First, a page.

_{M}and T_{N}) and the convolution kernel size (K). Figure 9a,b plot the results related to the XC7Z020 and XC7Z045 device, respectively. In order to become familiarized with information contained in the diagrams, let’s examine the leftmost portion of Figure 9a. There, several kernel sizes (K = 3, 5, 7, 9, 11) are considered, with T_{M}= 1. Obviously, the wider the convolution kernel, the higher the number of DSPs used by a single PE. This means that the maximum number of ofmaps computed in parallel (MaxT_{N}) by the CE is limited by the amount of available resources. Referring to the cases in which T_{M}= 1, the number of DSPs used by each PE ranges from 15 to 183 for K varying from 3 to 11, respectively, while up to 14 ofmaps can be processed in parallel. Of course, the larger XC7Z045 device allows convolution kernels wider than 11 to be also used in the PE. Figure 9 clearly shows that generally a theoretical speed-up (SU = T_{M}× T_{N}) with respect to the case in which T_{M}= T_{N}= 1 can be obtained with various configurations. As an example, SU = 16 can be achieved for different values of T_{M}and T_{N}(e.g., T_{M}= 8 and T_{N}= 2, T_{M}= 16 and T_{N}= 1, and so on). Each of the implementable solutions offers its own benefit, depending on the actually exploitable parallelism, which is bounded by the limited capability of DMAs and HP ports. Indeed, when AXI transactions wider than 64-bit are required, they are performed over more than one clock cycle. In such cases, the actual speed-up is consequently reduced with respect to the above-mentioned theoretical level.Referring to Figure 9b, all configurations with either T

_{M}or T_{N}above 16 are influenced by such an effect. As an example, the configuration (T_{M}= 17, T_{N}= 3, K = 3) shows an actual speed-up of 24 over the theoretical SU = T_{M}× T_{N}= 51. Due to this limitation, several possible configurations that can be accommodated in the XC7Z045 device do not actually benefit from the increased parallelism. However, they can be efficiently exploited in high performance Ultrascale^{TM}devices. In such cases, frame rates up to 55 fps can be achieved for the inference of VGG-16.Finally, to demonstrate that the proposed embedded design can also be adapted to accelerate CNN models characterized by non-uniform kernel sizes across layers, we implemented the VGG-S model [8], since it uses cascaded layers with 7 × 7, 5 × 5 and 3 × 3 convolutional kernels. In such cases, the number of convolution windows prepared by the buffer is a function of the current CONV layer and its kernel size. This leads to an effective ifmaps parallelism level that scales as the kernel size K increases. The proposed accelerator processes the input stream as above detailed. Due to the reduced number of convolution windows, some of the DSPs available within the DMAC blocks are not used as MAC operators. Indeed, they are exploited to perform auxiliary accumulations, thus reducing the overall latency. The PS, dispatching the required information to the FSM, manages the runtime reconfiguration of the above modules. Through the performed tests, we observed that the XC7Z020 and XC7Z045 implementations complete all the convolutional layers within just ~44.6 ms and ~10 ms respectively.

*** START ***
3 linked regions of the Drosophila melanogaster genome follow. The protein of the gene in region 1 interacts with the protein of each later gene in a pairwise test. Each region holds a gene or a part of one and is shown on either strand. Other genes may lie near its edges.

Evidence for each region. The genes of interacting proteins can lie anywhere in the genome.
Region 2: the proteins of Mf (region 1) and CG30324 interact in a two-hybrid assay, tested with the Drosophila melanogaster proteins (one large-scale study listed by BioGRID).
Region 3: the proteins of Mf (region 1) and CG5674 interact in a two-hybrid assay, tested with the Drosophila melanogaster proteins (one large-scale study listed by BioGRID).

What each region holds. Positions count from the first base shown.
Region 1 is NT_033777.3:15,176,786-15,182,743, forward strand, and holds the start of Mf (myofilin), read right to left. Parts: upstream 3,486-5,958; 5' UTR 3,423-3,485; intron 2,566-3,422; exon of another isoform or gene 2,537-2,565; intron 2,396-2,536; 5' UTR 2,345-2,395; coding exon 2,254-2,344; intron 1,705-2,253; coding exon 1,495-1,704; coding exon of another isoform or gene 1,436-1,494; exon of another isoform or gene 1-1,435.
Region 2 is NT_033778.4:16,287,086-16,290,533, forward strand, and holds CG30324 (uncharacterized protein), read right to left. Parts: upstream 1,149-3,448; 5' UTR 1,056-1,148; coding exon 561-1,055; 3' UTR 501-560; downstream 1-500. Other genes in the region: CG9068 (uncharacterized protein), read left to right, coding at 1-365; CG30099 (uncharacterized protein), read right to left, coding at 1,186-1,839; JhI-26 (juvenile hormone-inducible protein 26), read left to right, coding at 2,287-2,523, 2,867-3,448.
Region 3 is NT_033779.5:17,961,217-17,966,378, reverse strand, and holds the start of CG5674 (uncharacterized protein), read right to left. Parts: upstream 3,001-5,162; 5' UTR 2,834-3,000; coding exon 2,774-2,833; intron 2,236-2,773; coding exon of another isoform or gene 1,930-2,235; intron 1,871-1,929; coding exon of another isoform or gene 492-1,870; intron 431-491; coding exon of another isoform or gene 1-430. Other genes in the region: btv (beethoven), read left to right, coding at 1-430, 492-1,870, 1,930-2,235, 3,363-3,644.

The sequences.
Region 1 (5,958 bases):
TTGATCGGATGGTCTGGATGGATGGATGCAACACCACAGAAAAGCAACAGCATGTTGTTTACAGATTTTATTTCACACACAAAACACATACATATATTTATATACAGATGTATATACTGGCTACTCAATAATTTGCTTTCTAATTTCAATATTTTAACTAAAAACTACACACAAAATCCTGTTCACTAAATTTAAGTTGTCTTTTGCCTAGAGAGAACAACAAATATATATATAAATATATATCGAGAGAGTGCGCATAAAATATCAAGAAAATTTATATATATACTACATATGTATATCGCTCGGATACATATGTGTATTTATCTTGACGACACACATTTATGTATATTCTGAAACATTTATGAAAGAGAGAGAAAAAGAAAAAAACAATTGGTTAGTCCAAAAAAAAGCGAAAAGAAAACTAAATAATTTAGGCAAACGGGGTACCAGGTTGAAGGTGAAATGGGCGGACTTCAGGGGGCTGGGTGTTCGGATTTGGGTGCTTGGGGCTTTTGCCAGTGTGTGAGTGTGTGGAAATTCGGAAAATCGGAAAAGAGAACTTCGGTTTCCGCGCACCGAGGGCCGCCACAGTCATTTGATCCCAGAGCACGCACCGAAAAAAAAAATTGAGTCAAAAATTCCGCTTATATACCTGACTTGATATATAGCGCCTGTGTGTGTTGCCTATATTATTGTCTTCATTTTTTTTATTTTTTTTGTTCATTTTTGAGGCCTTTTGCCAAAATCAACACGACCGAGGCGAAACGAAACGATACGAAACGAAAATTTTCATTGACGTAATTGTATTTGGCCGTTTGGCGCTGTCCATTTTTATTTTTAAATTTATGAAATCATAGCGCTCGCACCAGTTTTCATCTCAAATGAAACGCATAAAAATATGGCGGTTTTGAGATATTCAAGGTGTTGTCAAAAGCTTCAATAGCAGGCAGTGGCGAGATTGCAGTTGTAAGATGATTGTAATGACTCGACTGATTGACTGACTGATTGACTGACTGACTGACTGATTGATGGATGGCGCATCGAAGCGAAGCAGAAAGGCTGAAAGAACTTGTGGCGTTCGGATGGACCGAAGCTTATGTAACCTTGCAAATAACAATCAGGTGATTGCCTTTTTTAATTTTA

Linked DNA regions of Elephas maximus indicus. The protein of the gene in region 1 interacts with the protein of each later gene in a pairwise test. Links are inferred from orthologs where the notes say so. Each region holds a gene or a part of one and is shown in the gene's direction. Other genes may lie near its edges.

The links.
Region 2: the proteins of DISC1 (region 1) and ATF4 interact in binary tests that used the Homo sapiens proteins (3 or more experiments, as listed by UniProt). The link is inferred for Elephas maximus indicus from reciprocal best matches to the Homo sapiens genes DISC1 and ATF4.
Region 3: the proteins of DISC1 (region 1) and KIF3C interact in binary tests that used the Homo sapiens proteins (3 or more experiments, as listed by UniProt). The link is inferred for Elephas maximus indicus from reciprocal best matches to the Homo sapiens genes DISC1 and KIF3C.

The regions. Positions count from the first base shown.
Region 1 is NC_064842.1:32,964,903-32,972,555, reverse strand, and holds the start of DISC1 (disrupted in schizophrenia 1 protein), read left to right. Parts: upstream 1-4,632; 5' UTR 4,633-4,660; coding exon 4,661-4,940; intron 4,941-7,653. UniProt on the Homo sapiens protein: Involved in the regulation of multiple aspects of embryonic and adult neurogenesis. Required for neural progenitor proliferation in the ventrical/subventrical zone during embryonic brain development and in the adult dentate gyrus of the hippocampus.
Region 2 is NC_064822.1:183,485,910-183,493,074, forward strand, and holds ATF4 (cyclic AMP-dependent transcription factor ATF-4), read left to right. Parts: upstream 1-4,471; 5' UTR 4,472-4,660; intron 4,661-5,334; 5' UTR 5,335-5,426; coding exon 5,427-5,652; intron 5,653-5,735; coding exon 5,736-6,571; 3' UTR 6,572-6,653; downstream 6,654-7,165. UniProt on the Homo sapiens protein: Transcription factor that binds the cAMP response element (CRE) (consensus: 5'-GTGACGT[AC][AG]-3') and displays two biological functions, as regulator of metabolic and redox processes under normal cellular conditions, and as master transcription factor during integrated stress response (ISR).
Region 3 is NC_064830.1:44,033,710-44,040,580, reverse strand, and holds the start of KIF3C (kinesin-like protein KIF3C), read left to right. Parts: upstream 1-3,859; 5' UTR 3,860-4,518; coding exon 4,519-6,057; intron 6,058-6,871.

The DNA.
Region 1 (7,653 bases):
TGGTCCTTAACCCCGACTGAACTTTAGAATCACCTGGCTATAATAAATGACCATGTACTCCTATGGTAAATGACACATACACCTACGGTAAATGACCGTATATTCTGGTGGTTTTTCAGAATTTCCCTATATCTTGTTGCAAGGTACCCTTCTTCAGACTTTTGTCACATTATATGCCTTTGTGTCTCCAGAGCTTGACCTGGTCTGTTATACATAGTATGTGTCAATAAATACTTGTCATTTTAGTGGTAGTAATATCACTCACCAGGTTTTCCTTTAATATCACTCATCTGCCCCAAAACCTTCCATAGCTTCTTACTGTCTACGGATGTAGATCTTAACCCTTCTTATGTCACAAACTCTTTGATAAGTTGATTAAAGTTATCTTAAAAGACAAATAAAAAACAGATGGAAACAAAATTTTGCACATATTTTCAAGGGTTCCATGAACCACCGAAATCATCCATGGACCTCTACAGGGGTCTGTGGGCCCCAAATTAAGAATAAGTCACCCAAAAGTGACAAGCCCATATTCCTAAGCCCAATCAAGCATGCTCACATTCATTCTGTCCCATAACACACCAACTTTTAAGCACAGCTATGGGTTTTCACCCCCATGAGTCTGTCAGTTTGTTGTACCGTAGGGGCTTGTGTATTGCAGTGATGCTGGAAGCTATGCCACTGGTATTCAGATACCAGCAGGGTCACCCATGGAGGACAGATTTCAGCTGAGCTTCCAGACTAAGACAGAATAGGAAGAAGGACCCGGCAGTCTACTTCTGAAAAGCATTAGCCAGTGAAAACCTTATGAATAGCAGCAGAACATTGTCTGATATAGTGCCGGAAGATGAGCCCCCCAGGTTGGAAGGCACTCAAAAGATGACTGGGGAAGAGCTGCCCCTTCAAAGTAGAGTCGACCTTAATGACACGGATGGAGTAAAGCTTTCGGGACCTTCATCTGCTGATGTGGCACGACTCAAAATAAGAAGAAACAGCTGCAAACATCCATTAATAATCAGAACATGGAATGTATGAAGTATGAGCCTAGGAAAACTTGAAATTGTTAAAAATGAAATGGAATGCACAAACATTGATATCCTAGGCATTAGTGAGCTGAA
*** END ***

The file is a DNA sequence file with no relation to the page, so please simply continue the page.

## 5. Conclusions

In this paper, an efficient heterogeneous SoC design was proposed to accelerate the inference of reduced precision CNNs. The novel architecture exploits an effective hardware/software partitioning, in which the computational-intensive CONV layers are performed by a specialized hardware architecture, whereas the memory-intensive FC layers are executed by a software routine running on the processor. Both the hardware and software computations support the efficient SIMD paradigm for processing multiple data in parallel. In the custom hardware design, the number of executed MACs is doubled by mapping two independent products A × C and B × C within a single DSP slice, thus allowing the parallel computation of adjacent convolutional windows. The software design was developed to enable the NEON multimedia engine for high-performance vector-based elaborations. Two implementations of the proposed embedded system were characterized for large-scale CNNs on the Xilinx Zynq-7000 SoC family. Such prototypes exceed the capabilities of state-of-the-art implementations realized on the same embedded platforms, reaching a power efficiency significantly higher than competitive prior works and, therefore, becoming good candidates for the realization of power-constrained high-performance intelligent systems. The proposed strategy allows the accelerator to be easily configured for various kernels sizes and parallelism levels. As an example, when it is used for accelerating the large-scale VGG-16 model, our design reaches a computational time as low as ~376 ms and ~84 ms on the XC7Z020 and XC7Z045 devices, respectively. Of course, simplified CNN models, such as the VGG-S, allow further higher-speed performances. In such cases, the proposed architecture exhibits a frame rate of up to 100 fps.